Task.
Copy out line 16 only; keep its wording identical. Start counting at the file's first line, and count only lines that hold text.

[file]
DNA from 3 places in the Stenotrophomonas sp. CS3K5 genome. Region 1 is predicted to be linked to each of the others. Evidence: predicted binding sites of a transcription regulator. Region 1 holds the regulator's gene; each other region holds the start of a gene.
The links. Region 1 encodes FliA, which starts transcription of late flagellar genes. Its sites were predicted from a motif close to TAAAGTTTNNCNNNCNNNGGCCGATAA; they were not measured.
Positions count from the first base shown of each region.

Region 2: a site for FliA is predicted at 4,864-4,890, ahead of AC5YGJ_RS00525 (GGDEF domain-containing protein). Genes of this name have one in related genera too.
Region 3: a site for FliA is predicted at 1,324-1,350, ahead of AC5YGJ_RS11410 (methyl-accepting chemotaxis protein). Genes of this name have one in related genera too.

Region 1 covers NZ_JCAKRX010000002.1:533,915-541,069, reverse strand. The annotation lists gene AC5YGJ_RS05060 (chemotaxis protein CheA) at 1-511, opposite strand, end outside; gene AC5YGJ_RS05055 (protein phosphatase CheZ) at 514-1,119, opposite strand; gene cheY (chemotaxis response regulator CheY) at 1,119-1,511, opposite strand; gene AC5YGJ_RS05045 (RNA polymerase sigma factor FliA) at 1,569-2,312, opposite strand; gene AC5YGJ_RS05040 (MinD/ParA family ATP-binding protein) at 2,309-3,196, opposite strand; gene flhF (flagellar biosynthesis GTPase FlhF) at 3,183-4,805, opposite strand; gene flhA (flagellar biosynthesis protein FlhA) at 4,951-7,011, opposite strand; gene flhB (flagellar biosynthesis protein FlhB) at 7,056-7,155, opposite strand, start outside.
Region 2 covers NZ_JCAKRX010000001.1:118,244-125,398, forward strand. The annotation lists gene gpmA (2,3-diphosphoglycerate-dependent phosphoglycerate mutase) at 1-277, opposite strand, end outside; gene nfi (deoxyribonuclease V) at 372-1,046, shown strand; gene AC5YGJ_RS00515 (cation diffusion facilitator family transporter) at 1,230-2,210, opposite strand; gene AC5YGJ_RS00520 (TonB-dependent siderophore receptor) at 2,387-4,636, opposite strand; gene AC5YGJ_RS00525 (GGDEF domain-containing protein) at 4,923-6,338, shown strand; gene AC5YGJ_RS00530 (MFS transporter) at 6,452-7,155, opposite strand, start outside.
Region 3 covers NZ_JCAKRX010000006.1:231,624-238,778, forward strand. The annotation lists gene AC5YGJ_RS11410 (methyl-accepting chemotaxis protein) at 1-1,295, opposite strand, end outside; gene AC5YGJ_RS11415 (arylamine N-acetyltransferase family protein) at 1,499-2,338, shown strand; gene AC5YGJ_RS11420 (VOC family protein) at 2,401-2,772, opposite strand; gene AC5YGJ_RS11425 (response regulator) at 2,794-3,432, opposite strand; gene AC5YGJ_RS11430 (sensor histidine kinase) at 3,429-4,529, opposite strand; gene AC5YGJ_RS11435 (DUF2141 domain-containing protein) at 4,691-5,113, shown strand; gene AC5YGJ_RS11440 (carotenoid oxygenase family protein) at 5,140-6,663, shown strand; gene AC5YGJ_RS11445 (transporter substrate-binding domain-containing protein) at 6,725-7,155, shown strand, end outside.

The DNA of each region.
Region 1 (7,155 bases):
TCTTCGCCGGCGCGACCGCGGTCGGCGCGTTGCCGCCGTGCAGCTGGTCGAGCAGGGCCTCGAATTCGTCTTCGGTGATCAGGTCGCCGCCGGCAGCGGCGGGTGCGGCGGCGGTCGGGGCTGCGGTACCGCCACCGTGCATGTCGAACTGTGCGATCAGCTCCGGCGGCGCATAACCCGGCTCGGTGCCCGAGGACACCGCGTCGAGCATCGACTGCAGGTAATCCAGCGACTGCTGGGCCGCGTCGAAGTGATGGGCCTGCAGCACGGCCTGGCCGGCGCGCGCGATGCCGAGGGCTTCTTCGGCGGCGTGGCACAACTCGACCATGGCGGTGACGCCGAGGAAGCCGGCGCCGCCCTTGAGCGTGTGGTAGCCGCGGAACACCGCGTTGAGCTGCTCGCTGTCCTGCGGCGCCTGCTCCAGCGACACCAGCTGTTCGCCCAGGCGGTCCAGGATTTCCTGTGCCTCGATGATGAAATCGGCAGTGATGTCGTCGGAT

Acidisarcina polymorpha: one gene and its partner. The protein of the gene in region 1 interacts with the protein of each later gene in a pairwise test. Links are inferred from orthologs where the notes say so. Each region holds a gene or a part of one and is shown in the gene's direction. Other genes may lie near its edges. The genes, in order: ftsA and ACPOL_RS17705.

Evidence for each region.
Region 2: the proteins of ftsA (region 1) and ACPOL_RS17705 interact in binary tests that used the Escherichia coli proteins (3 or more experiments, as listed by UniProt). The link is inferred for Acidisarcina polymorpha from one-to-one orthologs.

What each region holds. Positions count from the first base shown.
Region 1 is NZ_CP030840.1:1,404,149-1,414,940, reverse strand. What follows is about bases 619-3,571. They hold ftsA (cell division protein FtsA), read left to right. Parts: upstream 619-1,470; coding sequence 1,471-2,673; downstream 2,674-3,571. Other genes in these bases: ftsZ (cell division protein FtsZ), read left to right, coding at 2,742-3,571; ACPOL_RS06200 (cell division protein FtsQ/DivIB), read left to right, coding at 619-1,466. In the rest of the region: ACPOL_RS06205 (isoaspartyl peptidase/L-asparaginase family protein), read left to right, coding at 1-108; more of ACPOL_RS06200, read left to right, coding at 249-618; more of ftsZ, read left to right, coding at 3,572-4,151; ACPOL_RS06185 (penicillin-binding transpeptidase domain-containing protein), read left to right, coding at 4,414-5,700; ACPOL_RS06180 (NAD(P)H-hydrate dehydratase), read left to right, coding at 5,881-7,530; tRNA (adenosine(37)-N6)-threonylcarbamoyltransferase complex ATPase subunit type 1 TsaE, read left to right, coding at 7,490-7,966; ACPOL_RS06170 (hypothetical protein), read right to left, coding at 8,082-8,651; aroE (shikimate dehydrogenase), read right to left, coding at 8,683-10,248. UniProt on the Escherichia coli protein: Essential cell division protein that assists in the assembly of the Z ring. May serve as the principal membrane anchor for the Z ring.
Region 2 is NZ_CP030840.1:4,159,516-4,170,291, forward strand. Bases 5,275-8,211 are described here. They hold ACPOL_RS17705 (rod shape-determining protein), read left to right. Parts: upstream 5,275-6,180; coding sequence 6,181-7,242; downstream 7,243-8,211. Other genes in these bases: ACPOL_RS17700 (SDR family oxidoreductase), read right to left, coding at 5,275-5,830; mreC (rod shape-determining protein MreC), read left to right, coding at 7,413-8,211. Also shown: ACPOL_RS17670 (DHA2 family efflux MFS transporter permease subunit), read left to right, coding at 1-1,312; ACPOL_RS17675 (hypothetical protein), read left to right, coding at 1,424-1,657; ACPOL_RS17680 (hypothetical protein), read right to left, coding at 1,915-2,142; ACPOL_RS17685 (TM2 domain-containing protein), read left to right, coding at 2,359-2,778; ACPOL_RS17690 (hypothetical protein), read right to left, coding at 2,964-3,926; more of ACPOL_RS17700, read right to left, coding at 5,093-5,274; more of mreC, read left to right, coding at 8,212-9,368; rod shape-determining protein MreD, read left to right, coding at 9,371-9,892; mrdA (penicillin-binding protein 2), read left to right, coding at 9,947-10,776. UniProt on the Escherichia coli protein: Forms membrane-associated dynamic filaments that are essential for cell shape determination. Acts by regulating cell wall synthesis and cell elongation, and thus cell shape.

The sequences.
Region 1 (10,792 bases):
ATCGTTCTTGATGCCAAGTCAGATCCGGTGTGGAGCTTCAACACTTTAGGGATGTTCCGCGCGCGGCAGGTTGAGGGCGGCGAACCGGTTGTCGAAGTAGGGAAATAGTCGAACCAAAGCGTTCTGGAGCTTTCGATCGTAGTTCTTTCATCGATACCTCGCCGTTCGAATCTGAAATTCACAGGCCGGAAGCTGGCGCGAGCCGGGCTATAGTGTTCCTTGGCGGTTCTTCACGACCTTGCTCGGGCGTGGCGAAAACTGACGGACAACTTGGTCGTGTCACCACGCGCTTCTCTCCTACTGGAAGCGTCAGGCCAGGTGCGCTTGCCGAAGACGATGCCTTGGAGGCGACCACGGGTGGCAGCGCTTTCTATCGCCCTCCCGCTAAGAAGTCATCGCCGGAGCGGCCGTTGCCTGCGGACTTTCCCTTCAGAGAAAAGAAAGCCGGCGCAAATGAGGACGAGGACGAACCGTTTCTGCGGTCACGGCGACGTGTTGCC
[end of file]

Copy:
Region 1 is NZ_CP030840.1:1,404,149-1,414,940, reverse strand. What follows is about bases 619-3,571. They hold ftsA (cell division protein FtsA), read left to right. Parts: upstream 619-1,470; coding sequence 1,471-2,673; downstream 2,674-3,571. Other genes in these bases: ftsZ (cell division protein FtsZ), read left to right, coding at 2,742-3,571; ACPOL_RS06200 (cell division protein FtsQ/DivIB), read left to right, coding at 619-1,466. In the rest of the region: ACPOL_RS06205 (isoaspartyl peptidase/L-asparaginase family protein), read left to right, coding at 1-108; more of ACPOL_RS06200, read left to right, coding at 249-618; more of ftsZ, read left to right, coding at 3,572-4,151; ACPOL_RS06185 (penicillin-binding transpeptidase domain-containing protein), read left to right, coding at 4,414-5,700; ACPOL_RS06180 (NAD(P)H-hydrate dehydratase), read left to right, coding at 5,881-7,530; tRNA (adenosine(37)-N6)-threonylcarbamoyltransferase complex ATPase subunit type 1 TsaE, read left to right, coding at 7,490-7,966; ACPOL_RS06170 (hypothetical protein), read right to left, coding at 8,082-8,651; aroE (shikimate dehydrogenase), read right to left, coding at 8,683-10,248. UniProt on the Escherichia coli protein: Essential cell division protein that assists in the assembly of the Z ring. May serve as the principal membrane anchor for the Z ring.